Another problem is population growth. In these times, increasing population will increase joblessness because there are not enough jobs. Each cadre of workers now averages about 9% unemployment and job creation has just about kept pace with population growth. In revising the tax code, perhaps slowing population growth might be accomplished by allowing only one child deduction per person, with higher taxes to be paid for each additional child, in order to pay for the expensive accommodation of more population when unemployment is high. We cannot afford to increase the population at the expense of the rest of the population, who is supporting the surplus with unemployment benefits and welfare. We are no longer expanding into 'empty' territory: we cannot continue to increase in numbers since we are living in a finite space with finite resources. You cannot infinitely expand in a finite territory. One person has one child tax deduction and must pay higher taxes for more children. The encouragement of childbearing through the tax code should be discontinued as an anachronism. The welfare system also must address this problem, the sooner the better. A school tax for more than one child needs to be implemented, in order for the actual parents to contribute towards the education of more than one child. Who else should pay for it?

I don't like the idea of a flat tax. Taxes should be aimed at the phenomena that actually costs the system as solvency has become a problem. Tort reform comes to mind as well as the tax setup on repossessed properties. I heard that lienholders were not paying property taxes on the foreclosed properties and that the local governments need the cash. How about a huge penalty for these lienholders not paying local taxes? If they hold over a certain number of foreclosed properties, they must pay a tax for the police and fire protection fund? To discourage foreclosure, taxes on foreclosed properties must be paid before delinquency. Taxes can be used to form public policy as well as a source of revenue.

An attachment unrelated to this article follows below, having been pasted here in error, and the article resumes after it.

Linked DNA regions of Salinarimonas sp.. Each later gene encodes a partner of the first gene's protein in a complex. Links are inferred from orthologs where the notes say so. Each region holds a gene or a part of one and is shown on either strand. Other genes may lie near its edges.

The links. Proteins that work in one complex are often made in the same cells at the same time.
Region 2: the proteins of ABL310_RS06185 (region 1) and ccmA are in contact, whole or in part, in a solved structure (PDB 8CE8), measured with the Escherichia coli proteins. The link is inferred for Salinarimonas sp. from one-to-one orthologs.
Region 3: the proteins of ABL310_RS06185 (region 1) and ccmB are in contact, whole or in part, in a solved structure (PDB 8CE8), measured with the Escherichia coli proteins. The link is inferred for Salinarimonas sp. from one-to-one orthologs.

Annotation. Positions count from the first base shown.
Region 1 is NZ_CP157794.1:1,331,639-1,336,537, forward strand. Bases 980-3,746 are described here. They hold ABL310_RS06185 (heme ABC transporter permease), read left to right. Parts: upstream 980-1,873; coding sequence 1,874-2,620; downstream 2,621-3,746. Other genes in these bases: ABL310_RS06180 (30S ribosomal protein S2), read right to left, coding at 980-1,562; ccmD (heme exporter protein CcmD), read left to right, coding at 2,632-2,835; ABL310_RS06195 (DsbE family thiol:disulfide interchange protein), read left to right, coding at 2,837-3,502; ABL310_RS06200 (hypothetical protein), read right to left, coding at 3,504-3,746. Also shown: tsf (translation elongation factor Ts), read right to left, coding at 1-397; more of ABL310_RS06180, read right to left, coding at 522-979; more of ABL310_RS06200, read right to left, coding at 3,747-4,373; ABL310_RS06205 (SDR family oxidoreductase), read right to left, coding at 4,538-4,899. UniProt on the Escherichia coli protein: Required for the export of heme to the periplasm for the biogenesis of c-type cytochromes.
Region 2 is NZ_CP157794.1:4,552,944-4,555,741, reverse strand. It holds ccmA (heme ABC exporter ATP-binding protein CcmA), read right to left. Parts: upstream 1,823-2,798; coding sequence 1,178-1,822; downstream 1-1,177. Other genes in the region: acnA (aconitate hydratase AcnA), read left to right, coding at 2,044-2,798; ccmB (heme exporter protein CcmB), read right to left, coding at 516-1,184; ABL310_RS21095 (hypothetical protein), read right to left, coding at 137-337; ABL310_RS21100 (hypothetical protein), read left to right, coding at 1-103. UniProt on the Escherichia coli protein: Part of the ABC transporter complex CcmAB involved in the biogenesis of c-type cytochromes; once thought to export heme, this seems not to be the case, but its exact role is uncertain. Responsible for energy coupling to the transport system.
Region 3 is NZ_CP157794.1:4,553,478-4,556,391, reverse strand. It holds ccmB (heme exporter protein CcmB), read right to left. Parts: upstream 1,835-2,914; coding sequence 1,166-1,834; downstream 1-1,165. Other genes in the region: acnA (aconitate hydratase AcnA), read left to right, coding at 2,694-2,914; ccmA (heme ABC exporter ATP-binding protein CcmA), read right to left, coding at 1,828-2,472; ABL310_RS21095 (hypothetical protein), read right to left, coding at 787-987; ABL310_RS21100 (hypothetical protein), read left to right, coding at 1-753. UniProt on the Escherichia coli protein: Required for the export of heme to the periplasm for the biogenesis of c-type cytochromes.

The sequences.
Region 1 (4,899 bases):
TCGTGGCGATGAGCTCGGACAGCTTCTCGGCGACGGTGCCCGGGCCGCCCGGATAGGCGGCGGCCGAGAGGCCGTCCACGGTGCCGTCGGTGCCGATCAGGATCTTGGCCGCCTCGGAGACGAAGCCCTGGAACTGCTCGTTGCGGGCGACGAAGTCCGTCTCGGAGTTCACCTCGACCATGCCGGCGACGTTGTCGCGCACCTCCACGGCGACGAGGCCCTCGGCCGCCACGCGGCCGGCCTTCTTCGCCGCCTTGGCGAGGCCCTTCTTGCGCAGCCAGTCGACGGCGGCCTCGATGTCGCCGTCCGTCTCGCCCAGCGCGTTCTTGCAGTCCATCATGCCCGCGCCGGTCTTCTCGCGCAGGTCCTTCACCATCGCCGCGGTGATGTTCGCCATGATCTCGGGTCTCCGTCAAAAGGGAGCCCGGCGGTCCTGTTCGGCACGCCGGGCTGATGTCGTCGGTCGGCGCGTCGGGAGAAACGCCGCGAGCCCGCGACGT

Taxes discourage business creation but the number of other ways to discourage business that exist in our society today are legion and the total adds up to stagnation. The price war conducted by foreign nations has replaced too many jobs and now the stuff they sell is rising in price and quality while our workers sit idle. I read of an instance up in the NE part of the country where an object was manufactured welcomed a foreign observer with samples and was later driven out of business by cheap foreign copies. They have tariffs on our goods but we have no tariffs. I know our consumer has enjoyed the low prices but now the unemployment is causing social unrest and welfare costs. We cannot afford to buy so much overseas and pay benefits and welfare to the unemployed. We need a tax on goods we can make ourselves coming into this country. Tax imports and investors will see an opportunity to create jobs here making something: Cotton/cloth/clothes/linens/canvas......See the job possibilities if the unions can restrain their wage demands. I am for open shop because I always disliked paying into a union that did not represent my political beliefs. It was a violation of my civil rights.